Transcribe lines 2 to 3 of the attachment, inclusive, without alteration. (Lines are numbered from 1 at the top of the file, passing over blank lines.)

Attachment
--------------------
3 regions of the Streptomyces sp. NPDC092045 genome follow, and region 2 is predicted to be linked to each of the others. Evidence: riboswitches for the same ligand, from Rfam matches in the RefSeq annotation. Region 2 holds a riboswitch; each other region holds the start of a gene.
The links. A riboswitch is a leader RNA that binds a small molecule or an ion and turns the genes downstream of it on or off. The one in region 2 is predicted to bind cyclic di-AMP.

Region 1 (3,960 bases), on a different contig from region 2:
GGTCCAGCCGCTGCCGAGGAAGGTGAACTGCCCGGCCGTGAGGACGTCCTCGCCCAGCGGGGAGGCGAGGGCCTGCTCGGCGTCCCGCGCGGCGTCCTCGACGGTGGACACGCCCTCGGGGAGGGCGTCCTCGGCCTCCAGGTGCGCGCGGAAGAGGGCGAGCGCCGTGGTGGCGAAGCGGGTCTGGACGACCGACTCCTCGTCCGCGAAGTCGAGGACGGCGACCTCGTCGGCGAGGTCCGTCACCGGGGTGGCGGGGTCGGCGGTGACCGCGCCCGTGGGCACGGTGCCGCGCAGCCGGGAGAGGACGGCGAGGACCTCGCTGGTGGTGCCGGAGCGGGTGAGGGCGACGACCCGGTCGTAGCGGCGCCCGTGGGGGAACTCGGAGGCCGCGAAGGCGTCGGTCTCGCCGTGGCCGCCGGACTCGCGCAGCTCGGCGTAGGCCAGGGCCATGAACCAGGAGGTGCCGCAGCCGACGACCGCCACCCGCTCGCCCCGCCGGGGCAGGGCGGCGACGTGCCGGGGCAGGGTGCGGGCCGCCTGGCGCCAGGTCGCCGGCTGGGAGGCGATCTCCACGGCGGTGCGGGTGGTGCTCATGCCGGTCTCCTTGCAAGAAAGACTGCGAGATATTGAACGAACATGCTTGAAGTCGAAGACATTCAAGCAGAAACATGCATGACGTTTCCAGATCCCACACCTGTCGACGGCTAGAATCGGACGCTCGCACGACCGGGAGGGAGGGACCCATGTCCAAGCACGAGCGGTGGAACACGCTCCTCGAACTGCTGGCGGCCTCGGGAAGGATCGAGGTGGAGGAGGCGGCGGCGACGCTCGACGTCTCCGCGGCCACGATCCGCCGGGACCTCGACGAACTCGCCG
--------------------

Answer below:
The links. A riboswitch is a leader RNA that binds a small molecule or an ion and turns the genes downstream of it on or off. The one in region 2 is predicted to bind cyclic di-AMP.

Region 1 (3,960 bases), on a different contig from region 2: